Posted by Susan Doll on August 24, 2015
Between Capitolfest and TCM’s focus on stars from the 1930s, I have discovered a newfound love for films from the Depression era. Among the many reasons for this recent interest is the imaginative, almost dream-like quality to some of the production design. I don’t know a lot about Golden Age production designers beyond recognizable names such as Cedric Gibbons and Hans Dreier, but I am beginning to understand the connection between their set designs and the overall tone or ambiance in films from this time frame.
Some of my favorite set designs are of nightclubs. Nightclubs and speakeasies boomed in America during the late 1920s, boosted by Prohibition and the liberation of women after securing the right to vote. Though clubs were regularly raided, many survived the end of Prohibition to become successful in the 1930s. Famous clubs like the Rainbow Room or the Park Avenue Club boasted elegant interiors by well-known designers, but the majority merely adopted gimmicky decorative styles to help them stand out from other clubs.
Posted by Pablo Kjolseth on August 23, 2015
Tomorrow, TCM puts a spotlight on Warren Oates, and as tempted as I am to write about The Wild Bunch (Sam Peckinpah, 1969) I see that fellow Morlock Greg Ferrara has covered that epic western in five different posts. So I’m taking a different tact and, instead, will take this opportunity to dust-off my copy of Alex Cox’s 10,000 Ways to Die: A Director’s Take on the Spaghetti Western. The idea here is to share with TCM readers excerpts from the six Spaghetti Westerns that Alex cross-referenced to The Wild Bunch. It’s also fitting to remind readers about Alex Cox in regards to westerns because, not only did he direct a few (ie: Straight to Hell and Walker), but he is about to launch a Kickstarter campaign for his next film: Tombstone Rashomon, which will present five radically different stories of the OK Corral Gunfight. [...MORE]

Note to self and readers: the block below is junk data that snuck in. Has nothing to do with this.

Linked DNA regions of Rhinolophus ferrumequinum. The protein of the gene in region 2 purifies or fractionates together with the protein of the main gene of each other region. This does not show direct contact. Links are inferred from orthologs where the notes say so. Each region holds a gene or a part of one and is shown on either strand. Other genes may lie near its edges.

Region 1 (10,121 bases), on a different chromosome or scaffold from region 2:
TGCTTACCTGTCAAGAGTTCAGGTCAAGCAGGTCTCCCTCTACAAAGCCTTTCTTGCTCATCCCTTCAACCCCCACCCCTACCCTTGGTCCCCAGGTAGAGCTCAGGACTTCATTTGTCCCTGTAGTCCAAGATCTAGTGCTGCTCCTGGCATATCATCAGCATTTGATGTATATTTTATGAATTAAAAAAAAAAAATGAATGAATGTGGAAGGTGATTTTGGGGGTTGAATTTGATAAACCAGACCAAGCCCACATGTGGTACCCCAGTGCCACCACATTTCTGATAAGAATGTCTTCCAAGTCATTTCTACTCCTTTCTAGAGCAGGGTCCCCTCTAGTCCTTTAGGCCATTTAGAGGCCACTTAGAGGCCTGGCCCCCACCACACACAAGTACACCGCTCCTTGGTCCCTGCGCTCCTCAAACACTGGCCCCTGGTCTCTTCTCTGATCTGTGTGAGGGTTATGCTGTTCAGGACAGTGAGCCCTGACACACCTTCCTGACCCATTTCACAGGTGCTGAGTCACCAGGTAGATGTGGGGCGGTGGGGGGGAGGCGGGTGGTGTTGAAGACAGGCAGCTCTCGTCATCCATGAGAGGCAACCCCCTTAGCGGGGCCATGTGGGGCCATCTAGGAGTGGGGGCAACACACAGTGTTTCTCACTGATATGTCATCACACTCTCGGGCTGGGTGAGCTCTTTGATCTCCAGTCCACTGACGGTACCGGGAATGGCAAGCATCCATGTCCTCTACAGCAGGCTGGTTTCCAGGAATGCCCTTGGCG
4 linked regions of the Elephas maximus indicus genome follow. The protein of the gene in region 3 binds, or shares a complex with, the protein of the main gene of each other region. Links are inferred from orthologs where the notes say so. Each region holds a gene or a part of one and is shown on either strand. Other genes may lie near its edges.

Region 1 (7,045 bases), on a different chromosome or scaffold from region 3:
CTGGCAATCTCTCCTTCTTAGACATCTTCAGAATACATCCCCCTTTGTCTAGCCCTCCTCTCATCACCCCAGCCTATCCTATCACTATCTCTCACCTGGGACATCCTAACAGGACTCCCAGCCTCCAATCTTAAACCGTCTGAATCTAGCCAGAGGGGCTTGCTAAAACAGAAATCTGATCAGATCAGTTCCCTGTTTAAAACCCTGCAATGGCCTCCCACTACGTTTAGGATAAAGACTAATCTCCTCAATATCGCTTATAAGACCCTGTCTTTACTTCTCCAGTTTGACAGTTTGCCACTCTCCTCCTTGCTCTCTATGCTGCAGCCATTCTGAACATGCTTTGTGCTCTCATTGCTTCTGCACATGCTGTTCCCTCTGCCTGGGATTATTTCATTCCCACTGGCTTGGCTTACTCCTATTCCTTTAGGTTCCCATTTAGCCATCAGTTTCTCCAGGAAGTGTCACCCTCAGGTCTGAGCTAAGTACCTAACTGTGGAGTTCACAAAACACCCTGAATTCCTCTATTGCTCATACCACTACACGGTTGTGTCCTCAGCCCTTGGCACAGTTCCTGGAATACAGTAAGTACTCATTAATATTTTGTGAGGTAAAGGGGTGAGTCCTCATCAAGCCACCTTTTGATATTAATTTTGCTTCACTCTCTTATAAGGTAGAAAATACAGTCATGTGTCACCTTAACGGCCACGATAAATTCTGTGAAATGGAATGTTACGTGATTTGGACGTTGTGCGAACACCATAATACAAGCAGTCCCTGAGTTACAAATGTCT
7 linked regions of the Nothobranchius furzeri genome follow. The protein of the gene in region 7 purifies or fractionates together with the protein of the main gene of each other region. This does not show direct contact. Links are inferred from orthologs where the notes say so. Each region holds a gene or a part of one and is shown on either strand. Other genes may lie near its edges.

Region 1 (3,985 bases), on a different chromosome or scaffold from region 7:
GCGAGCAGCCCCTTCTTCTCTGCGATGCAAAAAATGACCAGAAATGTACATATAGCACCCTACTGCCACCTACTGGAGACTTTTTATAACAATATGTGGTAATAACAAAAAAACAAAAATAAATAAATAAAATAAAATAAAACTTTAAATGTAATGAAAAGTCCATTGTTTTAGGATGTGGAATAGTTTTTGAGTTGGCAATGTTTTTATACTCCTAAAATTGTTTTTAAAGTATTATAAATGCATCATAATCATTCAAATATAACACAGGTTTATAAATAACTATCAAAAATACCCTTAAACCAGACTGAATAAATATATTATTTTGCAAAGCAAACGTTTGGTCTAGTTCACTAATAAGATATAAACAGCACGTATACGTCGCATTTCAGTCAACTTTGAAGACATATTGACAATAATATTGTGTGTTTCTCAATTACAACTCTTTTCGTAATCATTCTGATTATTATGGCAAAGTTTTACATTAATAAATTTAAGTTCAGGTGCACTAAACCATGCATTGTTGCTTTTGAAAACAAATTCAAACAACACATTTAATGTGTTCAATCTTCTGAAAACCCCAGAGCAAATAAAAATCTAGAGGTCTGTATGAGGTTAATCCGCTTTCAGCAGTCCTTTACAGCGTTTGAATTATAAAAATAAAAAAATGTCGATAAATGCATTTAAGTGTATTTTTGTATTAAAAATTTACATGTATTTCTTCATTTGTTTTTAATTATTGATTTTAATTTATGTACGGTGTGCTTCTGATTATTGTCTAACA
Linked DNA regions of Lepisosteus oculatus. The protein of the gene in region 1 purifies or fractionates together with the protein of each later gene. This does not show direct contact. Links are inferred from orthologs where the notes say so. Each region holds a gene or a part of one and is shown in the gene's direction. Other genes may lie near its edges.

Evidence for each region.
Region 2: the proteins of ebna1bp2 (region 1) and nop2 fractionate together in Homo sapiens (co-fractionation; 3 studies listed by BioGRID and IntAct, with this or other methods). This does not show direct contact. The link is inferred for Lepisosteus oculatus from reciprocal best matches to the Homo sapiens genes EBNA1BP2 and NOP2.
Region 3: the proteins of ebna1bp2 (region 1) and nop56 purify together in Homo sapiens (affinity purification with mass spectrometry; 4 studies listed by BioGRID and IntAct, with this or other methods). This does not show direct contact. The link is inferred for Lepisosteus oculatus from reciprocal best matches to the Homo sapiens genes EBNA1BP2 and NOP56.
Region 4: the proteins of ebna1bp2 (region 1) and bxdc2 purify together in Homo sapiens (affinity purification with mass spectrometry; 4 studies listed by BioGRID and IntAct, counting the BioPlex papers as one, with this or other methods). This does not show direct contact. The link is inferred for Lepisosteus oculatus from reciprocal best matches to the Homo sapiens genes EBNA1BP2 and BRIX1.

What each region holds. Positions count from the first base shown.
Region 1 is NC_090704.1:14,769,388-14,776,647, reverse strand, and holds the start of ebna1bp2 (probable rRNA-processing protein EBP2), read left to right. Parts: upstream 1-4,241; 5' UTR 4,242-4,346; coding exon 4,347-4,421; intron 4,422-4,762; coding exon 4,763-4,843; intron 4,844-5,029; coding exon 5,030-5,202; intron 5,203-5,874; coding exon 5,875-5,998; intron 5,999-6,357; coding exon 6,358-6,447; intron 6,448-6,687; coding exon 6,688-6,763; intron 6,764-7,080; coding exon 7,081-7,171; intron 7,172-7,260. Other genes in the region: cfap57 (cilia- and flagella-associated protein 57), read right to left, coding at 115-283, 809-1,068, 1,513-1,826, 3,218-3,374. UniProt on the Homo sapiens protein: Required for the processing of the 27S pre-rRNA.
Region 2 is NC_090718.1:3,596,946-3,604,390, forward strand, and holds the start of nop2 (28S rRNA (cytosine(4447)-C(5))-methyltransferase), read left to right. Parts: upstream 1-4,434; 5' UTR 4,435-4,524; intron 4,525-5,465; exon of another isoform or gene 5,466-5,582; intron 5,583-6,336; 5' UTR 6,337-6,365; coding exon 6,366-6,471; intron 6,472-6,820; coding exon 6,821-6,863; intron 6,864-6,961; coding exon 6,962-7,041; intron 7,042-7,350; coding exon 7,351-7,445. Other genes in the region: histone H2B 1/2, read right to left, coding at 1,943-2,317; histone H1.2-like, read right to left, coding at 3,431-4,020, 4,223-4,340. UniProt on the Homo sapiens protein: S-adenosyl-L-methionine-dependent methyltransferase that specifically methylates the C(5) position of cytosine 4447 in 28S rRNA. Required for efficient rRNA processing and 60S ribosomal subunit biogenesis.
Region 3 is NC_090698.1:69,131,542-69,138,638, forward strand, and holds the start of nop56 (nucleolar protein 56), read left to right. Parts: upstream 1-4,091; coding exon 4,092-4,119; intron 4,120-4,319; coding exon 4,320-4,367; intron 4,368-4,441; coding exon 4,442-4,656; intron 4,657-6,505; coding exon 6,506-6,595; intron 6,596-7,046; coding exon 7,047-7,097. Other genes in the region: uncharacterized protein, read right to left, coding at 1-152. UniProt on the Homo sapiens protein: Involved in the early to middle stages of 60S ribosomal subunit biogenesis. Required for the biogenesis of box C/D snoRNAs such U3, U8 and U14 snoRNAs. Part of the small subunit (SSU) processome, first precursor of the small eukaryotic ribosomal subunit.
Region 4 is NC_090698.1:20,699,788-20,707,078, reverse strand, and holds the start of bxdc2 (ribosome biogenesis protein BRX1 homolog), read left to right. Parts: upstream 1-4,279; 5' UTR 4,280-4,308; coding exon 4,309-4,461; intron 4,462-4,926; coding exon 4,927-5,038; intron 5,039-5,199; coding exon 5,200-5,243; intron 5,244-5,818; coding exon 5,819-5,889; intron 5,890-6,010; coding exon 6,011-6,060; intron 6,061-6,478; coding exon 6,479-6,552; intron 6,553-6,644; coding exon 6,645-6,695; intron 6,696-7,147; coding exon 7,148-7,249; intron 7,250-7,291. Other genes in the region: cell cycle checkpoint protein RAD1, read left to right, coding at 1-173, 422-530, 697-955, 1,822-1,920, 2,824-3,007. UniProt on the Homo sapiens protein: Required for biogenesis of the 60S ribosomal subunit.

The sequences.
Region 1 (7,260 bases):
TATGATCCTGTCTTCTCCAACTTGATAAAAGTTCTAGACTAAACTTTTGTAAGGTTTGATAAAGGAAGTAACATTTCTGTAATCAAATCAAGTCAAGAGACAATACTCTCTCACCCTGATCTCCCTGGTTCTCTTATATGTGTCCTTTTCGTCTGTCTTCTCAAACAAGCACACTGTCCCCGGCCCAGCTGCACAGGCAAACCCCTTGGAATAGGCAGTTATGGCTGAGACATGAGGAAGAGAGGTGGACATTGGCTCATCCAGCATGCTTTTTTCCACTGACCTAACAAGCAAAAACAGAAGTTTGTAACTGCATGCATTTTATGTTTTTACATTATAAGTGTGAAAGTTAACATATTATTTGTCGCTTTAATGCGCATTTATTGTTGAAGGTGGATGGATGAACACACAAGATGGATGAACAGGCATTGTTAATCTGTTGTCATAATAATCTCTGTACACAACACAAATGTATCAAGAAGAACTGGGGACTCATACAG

This is a DVR alert for the upcoming screening of the 1938 mystery thriller Arsene Lupin Returns, starring Melvyn Douglas, Virginia Bruce and Warren Williams. It’s a sequel to one of my all-time faves, Arsene Lupin. I’ve raved about that gloriously brilliant 1932 Pre-Code classic several times in this blog before (and this counts as yet another rave, if you’re keeping count), generally in the context of being gobsmacked that it isn’t better known or loved. There are so many lesser, markedly inferior films of the 1930s that garner audiences solely on the basis of technically being a “gothic horror.” The completest mindset of many horror film fans ensures that anyone who enjoys classics Dracula and Frankenstein will eventually find themselves sitting through something interminable and inexcusable like The Mask of Fu Manchu (which has the sin of being at once racist, sexist, and also boring!) Meanwhile, Arsene Lupin rides to dizzying heights of entertainment but does so without Boris Karloff or fake cobwebs, so it gets forgotten.